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Phil's 1977 Princess 1.8 HL - Time to Say Goodbye

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1 hour ago, 406V6 said:

[Anorak mode] I remember it being launched in 1975 and Wikipedia says  26 March 1975. This was as the 18/22 series, not a Princess.  It was relaunched as the Princess in September 1975.

I remember a neighbour had an early one, I seem to remember it being a Morris 1800, it had perforated vinyl seats and a Webasto vinyl sunroof, it had the raised bonnet around the grill, like the Wolseley version which later become the HLS.

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I’ve been reading though this thread & it’s been interesting so far.

Ive had a soft spot for the wedges, probably because they were a common site when I was young & there weren’t many other cars like them.

Has it been added to the wedgister yet?

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Thanks for the offer of the corner pieces - window seals might be moving up the list, I think it's been kept outside for the last 12 months and today I have discovered some dampness in the carpets, underlay and dashboard soundproofing.  The window seals are completely perished on the side windows and windscreen so definitely not watertight any more.  It's been drying out today with the floor mats out (original rubber BL mats!) after I spritzed vinegar solution over the interior to try and kill the mould, I'll keep leaving the windows open during the day for this week while it's warm and dry outside, plan is to hoik the seats and carpets out at the weekend.

I've just ordered a few treats for it - oil, filters and some new fuel line and filters plus some spark plugs, it's running well considering it's 28 years overdue for a service but I think it's earned a bit of TLC.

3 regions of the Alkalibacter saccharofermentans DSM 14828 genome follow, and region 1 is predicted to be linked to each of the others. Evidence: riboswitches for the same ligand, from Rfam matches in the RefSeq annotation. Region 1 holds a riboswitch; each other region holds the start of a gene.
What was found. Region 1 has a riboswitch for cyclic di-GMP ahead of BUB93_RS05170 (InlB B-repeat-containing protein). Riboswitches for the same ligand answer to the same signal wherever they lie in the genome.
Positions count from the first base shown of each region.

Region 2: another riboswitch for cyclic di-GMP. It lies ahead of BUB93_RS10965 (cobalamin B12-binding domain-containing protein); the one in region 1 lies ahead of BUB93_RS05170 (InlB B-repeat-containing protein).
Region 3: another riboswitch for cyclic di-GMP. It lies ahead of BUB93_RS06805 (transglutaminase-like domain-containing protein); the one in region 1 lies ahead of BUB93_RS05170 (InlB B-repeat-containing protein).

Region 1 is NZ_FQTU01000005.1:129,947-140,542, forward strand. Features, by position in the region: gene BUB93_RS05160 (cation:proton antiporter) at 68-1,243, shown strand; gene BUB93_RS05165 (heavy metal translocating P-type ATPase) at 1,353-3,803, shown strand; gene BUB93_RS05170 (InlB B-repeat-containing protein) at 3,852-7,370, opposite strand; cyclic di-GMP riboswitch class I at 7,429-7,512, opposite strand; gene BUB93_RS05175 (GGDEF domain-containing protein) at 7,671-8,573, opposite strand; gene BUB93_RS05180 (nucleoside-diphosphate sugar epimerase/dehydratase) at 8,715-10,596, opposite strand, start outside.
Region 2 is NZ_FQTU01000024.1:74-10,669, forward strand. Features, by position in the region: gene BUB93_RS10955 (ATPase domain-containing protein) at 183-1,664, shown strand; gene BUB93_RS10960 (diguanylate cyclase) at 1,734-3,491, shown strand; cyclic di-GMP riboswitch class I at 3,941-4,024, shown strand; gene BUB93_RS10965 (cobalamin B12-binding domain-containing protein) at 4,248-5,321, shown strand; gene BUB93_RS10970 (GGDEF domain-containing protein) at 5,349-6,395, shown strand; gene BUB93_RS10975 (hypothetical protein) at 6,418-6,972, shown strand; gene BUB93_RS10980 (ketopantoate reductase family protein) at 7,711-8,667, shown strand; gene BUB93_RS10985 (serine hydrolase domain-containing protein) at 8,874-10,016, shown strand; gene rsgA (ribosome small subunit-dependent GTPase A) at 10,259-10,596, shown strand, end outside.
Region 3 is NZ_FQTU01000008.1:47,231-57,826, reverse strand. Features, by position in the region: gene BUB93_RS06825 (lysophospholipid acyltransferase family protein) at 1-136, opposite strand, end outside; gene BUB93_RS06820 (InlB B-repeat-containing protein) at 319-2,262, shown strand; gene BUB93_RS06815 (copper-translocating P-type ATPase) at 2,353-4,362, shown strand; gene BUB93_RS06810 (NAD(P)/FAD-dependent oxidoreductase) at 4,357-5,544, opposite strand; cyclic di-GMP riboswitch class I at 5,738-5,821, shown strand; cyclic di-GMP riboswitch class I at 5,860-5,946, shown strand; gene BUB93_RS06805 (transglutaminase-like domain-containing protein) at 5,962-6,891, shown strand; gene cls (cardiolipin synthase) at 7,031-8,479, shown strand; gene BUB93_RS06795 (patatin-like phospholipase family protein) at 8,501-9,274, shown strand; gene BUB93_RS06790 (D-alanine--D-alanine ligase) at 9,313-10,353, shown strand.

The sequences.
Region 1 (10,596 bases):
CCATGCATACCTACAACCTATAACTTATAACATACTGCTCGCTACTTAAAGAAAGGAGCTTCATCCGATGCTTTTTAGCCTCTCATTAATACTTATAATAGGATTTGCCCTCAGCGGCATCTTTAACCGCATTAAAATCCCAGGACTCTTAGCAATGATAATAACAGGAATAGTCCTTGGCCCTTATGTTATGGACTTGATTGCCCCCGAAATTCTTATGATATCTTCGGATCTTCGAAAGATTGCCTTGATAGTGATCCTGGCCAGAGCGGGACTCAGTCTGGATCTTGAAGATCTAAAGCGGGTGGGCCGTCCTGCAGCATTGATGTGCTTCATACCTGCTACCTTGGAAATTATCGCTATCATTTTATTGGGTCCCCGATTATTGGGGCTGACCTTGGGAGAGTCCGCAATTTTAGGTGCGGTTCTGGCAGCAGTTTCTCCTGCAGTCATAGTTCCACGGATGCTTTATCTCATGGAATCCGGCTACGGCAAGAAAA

I've found a couple of rot holes around the driver's side rear light - pretty typical for these I seem to recall - we'll see what the floors look like once the carpets are out.

@richard_fm yes it is on there, I think @vulgalour spotted it when it first got dredged out of its barn and put on eBay as a non-runner last year.  

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Rear screen seals tend to be fairly robust, front ones not so much.  www.leylandprincess.co.uk do I believe still have some brand new (not NOS) seals available to purchase for about £100, and my also have a rear screen seal.  At the rear, it tends to be the upper rail and the lower corners of the surround that rot out and let water in, up front it tends to be the seal going porous and the lower corners of the surround and/or a-pillars rotting out that lets the water in.   If it's leaking around the rear light clusters it might just be that the foam has dried out, @KruJoe's yoga mat and vaseline solution is a good fix for this.

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Yes I need to get a new roll of that - this car is definitely going to be seeing some duct tape in a few choice locations, temporarily* at least.  If that fails I've got an industrial-sized can of expanding foam, a fresh tube of no more nails and some leftover Isopon in the garage somewhere as well.

There's so much leaf mould and general filth in every gap and crevice - particularly the scuttle panel  - that a thorough wash will be needed before I can identify where water might be getting in.  Fortunately it doesn't seem to be soaking wet inside, only mildly damp so with any luck it's not too bad.